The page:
By Cathy Walthers
The opinions expressed in this post are strictly those of the author and do not reflect opinions or positions held by Indivisible Northampton. This article is excerpted from the Indivisible MA Coalition newsletter.
After an intense election season filled with phone calls, texting, meetings and postcard writing, the members of Indivisible Northampton (CD-2) took a short break but now are getting right back to work.
“We went from working and worrying intensively to finally pausing with a deep sigh of relief knowing that the country was being run by adults again,” said member Larry Pareles, a retired physician who moved from Hartford, CT, has been active with the group since 2017 and now serves on the steering committee. “Then came the realization of a ton of work to be done. We are now regrouping to see where we can apply and exercise our newly learned skills to try to heal and strengthen our democracy, and get government working for the people again.”
After the group’s Zoom call on Jan 25 – the first meeting under a new administration they happily noted – members emerged with four new working teams for 2021:
- The “Democracy Reform Team” will focus on passing HR1 (the For the People Act), HR2, and HR4 (the John Lewis Voting Rights Act) among other critical democracy reforms.
- The “Biden Go Bold Team” will fight for bold policies on immigration, court reform, DC statehood and other actions.
- Their “Statewide Action Team” will consider work on the issues of statehouse transparency, Covid response, passing the climate bill, more police reform, passing the Safe Communities Act, increasing education funding, more affordable housing, drivers’ licenses for undocumented people, and defeating our current, conservative Republican governor.
- A “Fighting Disinformation Team” will explore ways to stop and correct false and irresponsible information on the internet and may work with the Indivisible Truth Brigade campaign.
Indivisible Northampton, IN for short, started its activism in January 2017 and has been meeting twice a month since, with very few exceptions. They have a website, a newsletter, and a core committed group often of 25-30 members which expands depending on the event or activity.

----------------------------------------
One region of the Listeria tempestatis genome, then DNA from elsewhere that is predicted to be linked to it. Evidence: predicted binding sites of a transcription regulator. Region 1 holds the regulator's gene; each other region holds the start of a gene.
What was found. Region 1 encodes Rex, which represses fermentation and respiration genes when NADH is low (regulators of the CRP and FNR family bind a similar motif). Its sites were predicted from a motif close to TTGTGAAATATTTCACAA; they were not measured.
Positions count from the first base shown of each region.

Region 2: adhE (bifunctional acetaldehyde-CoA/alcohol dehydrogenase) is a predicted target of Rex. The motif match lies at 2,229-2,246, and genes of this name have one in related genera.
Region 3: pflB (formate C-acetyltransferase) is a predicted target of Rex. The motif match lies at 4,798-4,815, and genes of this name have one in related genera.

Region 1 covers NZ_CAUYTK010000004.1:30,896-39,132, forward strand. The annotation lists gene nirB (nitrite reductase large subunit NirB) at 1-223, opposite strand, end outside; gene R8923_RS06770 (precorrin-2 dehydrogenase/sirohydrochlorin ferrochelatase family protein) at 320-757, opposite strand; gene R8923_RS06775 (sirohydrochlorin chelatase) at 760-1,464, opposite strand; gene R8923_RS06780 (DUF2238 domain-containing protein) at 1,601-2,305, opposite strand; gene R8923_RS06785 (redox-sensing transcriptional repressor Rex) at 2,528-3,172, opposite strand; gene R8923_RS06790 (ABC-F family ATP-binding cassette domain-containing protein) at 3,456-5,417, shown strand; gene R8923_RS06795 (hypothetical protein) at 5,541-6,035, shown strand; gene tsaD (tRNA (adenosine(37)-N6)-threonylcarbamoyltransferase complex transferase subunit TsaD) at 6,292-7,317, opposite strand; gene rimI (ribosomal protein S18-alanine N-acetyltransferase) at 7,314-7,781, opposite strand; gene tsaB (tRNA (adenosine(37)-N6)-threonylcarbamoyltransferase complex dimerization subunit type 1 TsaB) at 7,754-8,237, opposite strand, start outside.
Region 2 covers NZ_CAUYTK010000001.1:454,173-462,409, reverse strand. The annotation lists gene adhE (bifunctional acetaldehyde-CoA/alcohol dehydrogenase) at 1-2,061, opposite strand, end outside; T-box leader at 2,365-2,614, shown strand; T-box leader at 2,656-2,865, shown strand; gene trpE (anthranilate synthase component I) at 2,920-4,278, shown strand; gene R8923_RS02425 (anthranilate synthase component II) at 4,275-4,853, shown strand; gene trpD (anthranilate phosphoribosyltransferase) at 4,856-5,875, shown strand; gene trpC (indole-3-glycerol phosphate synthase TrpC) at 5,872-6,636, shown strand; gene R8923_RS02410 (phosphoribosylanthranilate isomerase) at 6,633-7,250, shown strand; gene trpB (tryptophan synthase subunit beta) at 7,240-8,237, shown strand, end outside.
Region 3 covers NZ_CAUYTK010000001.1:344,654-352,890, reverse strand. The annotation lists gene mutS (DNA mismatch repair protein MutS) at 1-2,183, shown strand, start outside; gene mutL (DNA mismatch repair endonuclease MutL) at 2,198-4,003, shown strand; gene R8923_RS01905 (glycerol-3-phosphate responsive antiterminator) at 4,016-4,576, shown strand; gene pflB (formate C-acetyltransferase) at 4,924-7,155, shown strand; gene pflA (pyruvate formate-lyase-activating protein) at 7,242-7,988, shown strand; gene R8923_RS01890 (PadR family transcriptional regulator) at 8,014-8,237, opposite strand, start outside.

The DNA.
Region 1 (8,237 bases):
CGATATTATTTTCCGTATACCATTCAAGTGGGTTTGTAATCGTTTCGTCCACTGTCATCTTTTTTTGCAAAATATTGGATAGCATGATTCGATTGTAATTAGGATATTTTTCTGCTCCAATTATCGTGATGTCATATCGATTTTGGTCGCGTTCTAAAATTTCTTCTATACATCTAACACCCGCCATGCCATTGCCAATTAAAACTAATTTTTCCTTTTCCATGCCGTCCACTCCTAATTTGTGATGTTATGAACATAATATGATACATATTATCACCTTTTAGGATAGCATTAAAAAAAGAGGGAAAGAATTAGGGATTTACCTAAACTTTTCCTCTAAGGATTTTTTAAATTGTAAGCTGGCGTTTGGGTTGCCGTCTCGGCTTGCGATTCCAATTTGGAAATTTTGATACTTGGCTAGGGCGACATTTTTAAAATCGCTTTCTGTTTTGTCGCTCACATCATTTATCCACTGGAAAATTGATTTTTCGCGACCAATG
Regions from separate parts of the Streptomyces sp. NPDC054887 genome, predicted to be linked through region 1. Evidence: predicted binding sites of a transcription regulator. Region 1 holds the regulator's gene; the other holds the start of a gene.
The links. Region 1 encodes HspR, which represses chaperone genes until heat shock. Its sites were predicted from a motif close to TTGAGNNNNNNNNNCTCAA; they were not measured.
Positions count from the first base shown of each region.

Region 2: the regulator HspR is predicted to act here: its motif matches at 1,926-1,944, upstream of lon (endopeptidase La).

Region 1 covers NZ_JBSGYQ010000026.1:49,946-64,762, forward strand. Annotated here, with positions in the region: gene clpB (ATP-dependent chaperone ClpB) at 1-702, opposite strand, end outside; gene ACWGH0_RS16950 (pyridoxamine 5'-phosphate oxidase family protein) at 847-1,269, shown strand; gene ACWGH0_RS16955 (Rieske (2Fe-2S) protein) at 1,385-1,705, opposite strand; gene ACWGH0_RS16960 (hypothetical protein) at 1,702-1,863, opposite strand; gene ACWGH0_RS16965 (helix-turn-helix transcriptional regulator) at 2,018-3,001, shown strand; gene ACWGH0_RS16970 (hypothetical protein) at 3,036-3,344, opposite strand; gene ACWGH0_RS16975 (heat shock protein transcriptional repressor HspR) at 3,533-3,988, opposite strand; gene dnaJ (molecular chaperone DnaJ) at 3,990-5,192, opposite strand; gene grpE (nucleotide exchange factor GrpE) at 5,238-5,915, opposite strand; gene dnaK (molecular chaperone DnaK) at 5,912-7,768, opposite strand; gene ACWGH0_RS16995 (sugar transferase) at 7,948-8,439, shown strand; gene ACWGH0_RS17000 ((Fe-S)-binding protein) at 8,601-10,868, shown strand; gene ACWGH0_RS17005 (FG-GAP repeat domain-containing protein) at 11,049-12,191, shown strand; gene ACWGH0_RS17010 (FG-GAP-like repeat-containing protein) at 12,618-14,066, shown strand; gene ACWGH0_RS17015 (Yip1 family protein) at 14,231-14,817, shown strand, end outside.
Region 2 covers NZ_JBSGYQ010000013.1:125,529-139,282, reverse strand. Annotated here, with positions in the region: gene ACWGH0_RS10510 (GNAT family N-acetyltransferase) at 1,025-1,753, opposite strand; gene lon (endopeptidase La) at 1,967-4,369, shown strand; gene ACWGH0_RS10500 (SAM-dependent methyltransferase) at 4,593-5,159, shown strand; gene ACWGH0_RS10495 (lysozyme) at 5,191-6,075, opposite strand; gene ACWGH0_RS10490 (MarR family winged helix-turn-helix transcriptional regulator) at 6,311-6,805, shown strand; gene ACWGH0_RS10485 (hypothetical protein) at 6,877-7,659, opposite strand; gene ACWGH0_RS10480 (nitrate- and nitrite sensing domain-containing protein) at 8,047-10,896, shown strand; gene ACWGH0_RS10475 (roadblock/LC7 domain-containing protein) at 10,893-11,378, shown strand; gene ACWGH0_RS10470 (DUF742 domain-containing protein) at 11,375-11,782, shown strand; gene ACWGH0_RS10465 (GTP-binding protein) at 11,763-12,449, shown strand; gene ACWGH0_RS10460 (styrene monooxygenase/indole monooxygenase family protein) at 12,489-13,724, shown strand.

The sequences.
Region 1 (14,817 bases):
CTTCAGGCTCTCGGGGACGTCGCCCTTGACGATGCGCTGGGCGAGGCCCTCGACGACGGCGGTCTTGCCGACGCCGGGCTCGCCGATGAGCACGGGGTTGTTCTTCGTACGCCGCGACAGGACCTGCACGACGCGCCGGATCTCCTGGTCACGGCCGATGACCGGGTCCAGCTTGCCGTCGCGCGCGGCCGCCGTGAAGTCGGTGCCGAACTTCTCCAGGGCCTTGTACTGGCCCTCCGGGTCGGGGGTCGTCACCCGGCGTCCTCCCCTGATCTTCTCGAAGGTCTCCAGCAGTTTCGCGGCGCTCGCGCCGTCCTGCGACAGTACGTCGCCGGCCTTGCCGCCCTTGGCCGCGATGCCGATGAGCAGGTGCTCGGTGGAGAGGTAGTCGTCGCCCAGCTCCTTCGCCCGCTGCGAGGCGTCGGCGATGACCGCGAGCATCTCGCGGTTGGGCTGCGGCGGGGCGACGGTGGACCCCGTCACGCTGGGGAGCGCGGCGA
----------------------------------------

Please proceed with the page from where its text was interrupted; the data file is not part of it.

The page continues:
“When I first joined,” says Pareles. “I thought, wow, these people are intense, and dedicated and hardworking and so knowledgeable, but I was a little nervous they might not be fun people to be with. And they’ve been wonderful. They are all those things, but underneath they are humanists, and kind and decent and moral. We’ve become very good friends as we’ve all worked together.”
Beth Lev, one of the group’s co-founders, says creating this “community of activists” has been part of the mission along with the actions and getting things done. The constant anxiety of the last four years that she’s felt herself, she’s also seen first-hand in her work life as a clinical psychologist. “Feeling scared, isolation, passivity can lead to a sense of powerlessness,” she notes. “Providing community, and therefore inspiration and hope and connection, can fuel continued resilient action pushing us forward to where we need to go.”
The group’s organizing has centered on teams. “This allows our group to work on many different campaigns, and for individuals to find – or create – a place for themselves within our IN group,” says Lev. Early teams focused on everything from “Medicare for All” to “Marches and Rallies” to “Immigration Ride Sharing.” More recently, teams shifted to phone banking, texting and post carding.
Another key element of this group are the two meetings each month on Activist Mondays, first held in-person at a co-housing space and then shifting to Zoom during Covid. One of those two monthly meetings is typically geared toward educational/civics, with candidates or speakers like Senator Ed Markey and Indivisible co-founder Leah Greenberg, which can draw 60 to 70 attendants. The other meeting centers specifically on actions. On the Mondays in-between, the group’s steering committee meets and plans for the speakers or actions so those public meetings run as smoothly as possible. The group also collaborates with other progressive groups in the area.
With these new teams, Pareles and Lev are looking forward. “I think we’re not as much in defense,” says Lev. “but now we have the opportunity for a brief time, maybe longer, to do as much as we can to address some of problems that have allowed these fascist-white-supremacist-conspiracy theorists- anti-democratic forces to take root and for us to be as visible as possible and change those conditions.”